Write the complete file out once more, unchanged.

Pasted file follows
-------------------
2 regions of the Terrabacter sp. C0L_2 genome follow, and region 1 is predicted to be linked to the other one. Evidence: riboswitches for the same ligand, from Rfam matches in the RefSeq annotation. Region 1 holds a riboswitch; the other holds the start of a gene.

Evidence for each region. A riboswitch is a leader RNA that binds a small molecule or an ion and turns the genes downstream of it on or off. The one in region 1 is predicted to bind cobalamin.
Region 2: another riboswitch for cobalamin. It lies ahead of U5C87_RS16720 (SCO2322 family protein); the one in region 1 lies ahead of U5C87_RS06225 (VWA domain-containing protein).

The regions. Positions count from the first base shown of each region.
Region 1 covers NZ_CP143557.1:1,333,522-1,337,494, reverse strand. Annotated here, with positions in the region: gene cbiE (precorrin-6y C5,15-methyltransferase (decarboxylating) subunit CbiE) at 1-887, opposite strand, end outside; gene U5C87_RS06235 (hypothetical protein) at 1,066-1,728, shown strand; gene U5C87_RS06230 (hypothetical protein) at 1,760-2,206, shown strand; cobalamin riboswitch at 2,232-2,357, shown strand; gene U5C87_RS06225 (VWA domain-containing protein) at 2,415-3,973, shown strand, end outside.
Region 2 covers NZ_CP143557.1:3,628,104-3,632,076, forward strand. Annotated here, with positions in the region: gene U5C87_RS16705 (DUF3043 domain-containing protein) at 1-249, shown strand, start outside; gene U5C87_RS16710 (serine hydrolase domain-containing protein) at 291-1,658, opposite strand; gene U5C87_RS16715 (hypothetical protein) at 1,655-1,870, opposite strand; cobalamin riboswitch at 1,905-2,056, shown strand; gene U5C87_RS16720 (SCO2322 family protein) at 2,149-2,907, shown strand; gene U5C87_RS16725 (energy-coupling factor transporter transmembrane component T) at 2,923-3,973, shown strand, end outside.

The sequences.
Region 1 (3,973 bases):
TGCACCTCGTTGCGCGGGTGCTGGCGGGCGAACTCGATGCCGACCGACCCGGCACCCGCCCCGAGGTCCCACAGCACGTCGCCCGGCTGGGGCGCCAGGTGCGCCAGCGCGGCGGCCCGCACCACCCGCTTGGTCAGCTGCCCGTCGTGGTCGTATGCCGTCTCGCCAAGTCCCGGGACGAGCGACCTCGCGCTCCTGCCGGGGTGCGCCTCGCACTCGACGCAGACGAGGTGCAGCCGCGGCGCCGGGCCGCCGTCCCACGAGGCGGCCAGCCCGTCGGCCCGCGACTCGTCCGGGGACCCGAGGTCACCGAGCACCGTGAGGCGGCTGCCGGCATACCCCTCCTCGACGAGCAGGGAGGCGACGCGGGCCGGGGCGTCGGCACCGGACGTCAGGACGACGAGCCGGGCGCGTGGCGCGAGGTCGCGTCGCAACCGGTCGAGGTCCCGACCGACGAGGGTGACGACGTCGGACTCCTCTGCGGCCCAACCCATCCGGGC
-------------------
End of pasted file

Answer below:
2 regions of the Terrabacter sp. C0L_2 genome follow, and region 1 is predicted to be linked to the other one. Evidence: riboswitches for the same ligand, from Rfam matches in the RefSeq annotation. Region 1 holds a riboswitch; the other holds the start of a gene.

Evidence for each region. A riboswitch is a leader RNA that binds a small molecule or an ion and turns the genes downstream of it on or off. The one in region 1 is predicted to bind cobalamin.
Region 2: another riboswitch for cobalamin. It lies ahead of U5C87_RS16720 (SCO2322 family protein); the one in region 1 lies ahead of U5C87_RS06225 (VWA domain-containing protein).

The regions. Positions count from the first base shown of each region.
Region 1 covers NZ_CP143557.1:1,333,522-1,337,494, reverse strand. Annotated here, with positions in the region: gene cbiE (precorrin-6y C5,15-methyltransferase (decarboxylating) subunit CbiE) at 1-887, opposite strand, end outside; gene U5C87_RS06235 (hypothetical protein) at 1,066-1,728, shown strand; gene U5C87_RS06230 (hypothetical protein) at 1,760-2,206, shown strand; cobalamin riboswitch at 2,232-2,357, shown strand; gene U5C87_RS06225 (VWA domain-containing protein) at 2,415-3,973, shown strand, end outside.
Region 2 covers NZ_CP143557.1:3,628,104-3,632,076, forward strand. Annotated here, with positions in the region: gene U5C87_RS16705 (DUF3043 domain-containing protein) at 1-249, shown strand, start outside; gene U5C87_RS16710 (serine hydrolase domain-containing protein) at 291-1,658, opposite strand; gene U5C87_RS16715 (hypothetical protein) at 1,655-1,870, opposite strand; cobalamin riboswitch at 1,905-2,056, shown strand; gene U5C87_RS16720 (SCO2322 family protein) at 2,149-2,907, shown strand; gene U5C87_RS16725 (energy-coupling factor transporter transmembrane component T) at 2,923-3,973, shown strand, end outside.

The sequences.
Region 1 (3,973 bases):
TGCACCTCGTTGCGCGGGTGCTGGCGGGCGAACTCGATGCCGACCGACCCGGCACCCGCCCCGAGGTCCCACAGCACGTCGCCCGGCTGGGGCGCCAGGTGCGCCAGCGCGGCGGCCCGCACCACCCGCTTGGTCAGCTGCCCGTCGTGGTCGTATGCCGTCTCGCCAAGTCCCGGGACGAGCGACCTCGCGCTCCTGCCGGGGTGCGCCTCGCACTCGACGCAGACGAGGTGCAGCCGCGGCGCCGGGCCGCCGTCCCACGAGGCGGCCAGCCCGTCGGCCCGCGACTCGTCCGGGGACCCGAGGTCACCGAGCACCGTGAGGCGGCTGCCGGCATACCCCTCCTCGACGAGCAGGGAGGCGACGCGGGCCGGGGCGTCGGCACCGGACGTCAGGACGACGAGCCGGGCGCGTGGCGCGAGGTCGCGTCGCAACCGGTCGAGGTCCCGACCGACGAGGGTGACGACGTCGGACTCCTCTGCGGCCCAACCCATCCGGGC